Ann S. Epstein, Ph.D., Director, Early Childhood Division
Lawrence J. Schweinhart, Ph.D., President
Andrea DeBruin-Parecki, Ph. D., Director, Early Childhood Reading Institute Purpose of Paper
This paper addresses the many questions the High/Scope Educational Research Foundation has received about testing four-year-olds. Our reasons for sharing this paper with early childhood practitioners, policymakers, and parents is three-fold: (a) to provide basic information about the terms and issues surrounding assessment; (b) to add an empirical and pragmatic perspective to what can sometimes be an impassioned debate; and (c) to affirm our commitment to doing what is best for young children and supporting those who develop the programs and policies that serve them.
High/Scope believes child assessment is a vital and necessary component of all high quality early childhood programs. Assessment is important to understand and support young children’s development. It is also essential to document and evaluate how effectively programs are meeting their educational needs, in the broadest sense of this term. For assessment to occur, it must be feasible. That is, it must meet reasonable criteria regarding its efficiency, cost, and so on. If assessment places an undue burden on programs or evaluators, it will not be undertaken at all and the lack of data will hurt all concerned. In addition to feasibility, however, assessment must also meet the demands of ecological validity. The assessment must addresses the criteria outlined below for informing us about what children in real programs are learning and doing every day. Efficiency and ecological validity are not mutually exclusive, but must sometimes be balanced against one another. Our challenge is to find the best balance under the conditions given and, when necessary, to work toward altering those conditions. Practically speaking, this means we must continue to serve children using research-based practices, fulfill mandates to secure program resources, and improve assessment procedures to better realize our ideal. This paper sets forth the criteria to be considered in striving to make early childhood assessment adhere to these highest standards.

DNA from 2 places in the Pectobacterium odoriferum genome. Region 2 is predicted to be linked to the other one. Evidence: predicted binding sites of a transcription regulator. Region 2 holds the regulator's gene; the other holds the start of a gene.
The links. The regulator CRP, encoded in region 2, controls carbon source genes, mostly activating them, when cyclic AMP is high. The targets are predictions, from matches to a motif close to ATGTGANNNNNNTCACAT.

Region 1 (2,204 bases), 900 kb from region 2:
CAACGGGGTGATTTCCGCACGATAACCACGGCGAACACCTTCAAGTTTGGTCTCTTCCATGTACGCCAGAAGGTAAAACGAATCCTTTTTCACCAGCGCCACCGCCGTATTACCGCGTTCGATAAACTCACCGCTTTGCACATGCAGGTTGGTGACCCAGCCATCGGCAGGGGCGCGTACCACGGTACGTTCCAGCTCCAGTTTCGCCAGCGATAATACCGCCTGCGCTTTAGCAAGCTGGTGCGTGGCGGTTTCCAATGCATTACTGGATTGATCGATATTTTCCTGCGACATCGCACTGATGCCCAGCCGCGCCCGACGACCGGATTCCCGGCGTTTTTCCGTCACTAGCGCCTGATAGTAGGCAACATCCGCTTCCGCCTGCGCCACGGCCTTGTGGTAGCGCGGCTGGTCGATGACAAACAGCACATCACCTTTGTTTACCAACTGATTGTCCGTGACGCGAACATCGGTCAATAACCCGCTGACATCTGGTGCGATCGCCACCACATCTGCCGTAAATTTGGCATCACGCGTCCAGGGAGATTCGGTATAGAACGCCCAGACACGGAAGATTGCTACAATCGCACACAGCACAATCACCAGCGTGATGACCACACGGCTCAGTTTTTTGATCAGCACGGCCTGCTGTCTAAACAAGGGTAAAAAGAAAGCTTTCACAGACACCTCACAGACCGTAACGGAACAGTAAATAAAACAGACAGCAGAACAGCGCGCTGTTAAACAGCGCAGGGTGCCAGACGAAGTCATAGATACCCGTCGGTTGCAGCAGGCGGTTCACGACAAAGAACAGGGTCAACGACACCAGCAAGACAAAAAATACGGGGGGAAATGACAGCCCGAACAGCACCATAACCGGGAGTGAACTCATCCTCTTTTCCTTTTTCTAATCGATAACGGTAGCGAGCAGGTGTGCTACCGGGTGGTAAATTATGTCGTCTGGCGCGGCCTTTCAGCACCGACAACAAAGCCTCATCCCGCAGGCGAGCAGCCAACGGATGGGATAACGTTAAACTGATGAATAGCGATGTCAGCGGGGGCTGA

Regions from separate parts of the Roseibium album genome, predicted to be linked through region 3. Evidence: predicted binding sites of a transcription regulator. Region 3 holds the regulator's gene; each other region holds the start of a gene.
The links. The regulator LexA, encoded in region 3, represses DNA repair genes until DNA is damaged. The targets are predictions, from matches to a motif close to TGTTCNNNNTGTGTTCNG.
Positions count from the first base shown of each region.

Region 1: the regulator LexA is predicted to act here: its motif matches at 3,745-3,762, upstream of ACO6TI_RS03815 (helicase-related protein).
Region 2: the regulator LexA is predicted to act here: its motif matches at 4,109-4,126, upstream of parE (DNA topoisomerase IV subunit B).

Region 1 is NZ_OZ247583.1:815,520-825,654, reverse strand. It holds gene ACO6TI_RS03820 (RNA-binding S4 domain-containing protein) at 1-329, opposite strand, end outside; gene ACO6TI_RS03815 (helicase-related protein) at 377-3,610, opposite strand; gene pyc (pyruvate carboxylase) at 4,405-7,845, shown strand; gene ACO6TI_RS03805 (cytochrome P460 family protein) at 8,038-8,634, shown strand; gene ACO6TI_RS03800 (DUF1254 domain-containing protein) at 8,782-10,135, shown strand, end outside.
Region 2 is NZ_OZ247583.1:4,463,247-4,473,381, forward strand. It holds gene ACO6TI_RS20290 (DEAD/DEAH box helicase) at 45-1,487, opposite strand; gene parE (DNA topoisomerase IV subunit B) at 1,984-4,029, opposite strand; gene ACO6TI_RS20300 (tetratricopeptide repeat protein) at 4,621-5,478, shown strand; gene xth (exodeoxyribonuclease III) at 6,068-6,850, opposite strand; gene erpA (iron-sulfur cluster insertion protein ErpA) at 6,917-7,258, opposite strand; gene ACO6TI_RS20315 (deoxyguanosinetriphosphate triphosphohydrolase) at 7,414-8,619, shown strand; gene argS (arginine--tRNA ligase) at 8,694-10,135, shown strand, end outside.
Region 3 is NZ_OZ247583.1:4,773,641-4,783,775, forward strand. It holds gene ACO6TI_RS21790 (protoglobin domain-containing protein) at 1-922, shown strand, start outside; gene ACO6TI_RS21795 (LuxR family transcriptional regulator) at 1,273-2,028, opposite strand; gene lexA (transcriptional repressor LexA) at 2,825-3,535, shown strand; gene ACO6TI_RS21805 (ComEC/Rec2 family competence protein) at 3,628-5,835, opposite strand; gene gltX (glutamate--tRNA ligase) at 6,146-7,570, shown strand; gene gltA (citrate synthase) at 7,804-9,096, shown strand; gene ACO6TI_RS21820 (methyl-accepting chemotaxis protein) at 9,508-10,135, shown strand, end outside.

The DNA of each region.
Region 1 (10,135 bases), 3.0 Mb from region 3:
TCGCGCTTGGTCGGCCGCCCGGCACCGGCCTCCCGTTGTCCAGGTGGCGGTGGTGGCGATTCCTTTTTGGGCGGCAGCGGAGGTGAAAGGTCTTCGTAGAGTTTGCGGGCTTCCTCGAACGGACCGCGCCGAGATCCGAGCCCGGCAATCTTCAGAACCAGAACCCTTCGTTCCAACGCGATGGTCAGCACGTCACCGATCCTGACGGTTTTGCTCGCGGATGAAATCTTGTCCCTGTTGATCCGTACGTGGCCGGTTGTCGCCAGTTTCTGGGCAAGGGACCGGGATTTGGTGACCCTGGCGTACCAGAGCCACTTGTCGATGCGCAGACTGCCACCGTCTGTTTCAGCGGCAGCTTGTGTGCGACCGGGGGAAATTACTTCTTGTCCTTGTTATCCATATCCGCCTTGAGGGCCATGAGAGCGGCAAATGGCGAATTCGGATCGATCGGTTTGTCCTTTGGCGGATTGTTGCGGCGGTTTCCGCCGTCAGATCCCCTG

The concern with assessment in the early childhood field is not new. Decades of debate are summarized in the National Association for the Education of Young Children (NAEYC) publication Reaching Potentials: Appropriate Curriculum and Assessment for Young Children (Bredekamp & Rosegrant, 1992). This position statement has just been expanded in a new document titled Early Childhood Curriculum, Assessment, and Program Evaluation: Building an Effective, Accountable System in Programs for Children Birth through Age 8 (www.naeyc.org/resources/position_statements/pscape.asp).
What is new in this ongoing debate is the heightened attention to testing young children as a means of holding programs accountable for their learning. Assessment in the Classroom (Airasian, 2002) offers the following definitions:
Assessment is the process of collecting, synthesizing, and interpreting information to aid classroom decision-making. It includes information gathered about pupils, instruction, and classroom climate.
Testing is a formal, systematic procedure for gathering a sample of pupils’ behavior. The results of a test are used to make generalizations about how pupils would have performed in similar but untested behaviors.
Testing is one form of assessment. It usually involves a series of direct requests to children to perform, within a set period of time, specific tasks designed and administered by adults, with predetermined correct answers. By contrast, alternative forms of assessment may be completed either by adults or children, are more open-ended, and often look at performance over an extended period of time. Examples include objective observations, portfolio analyses of...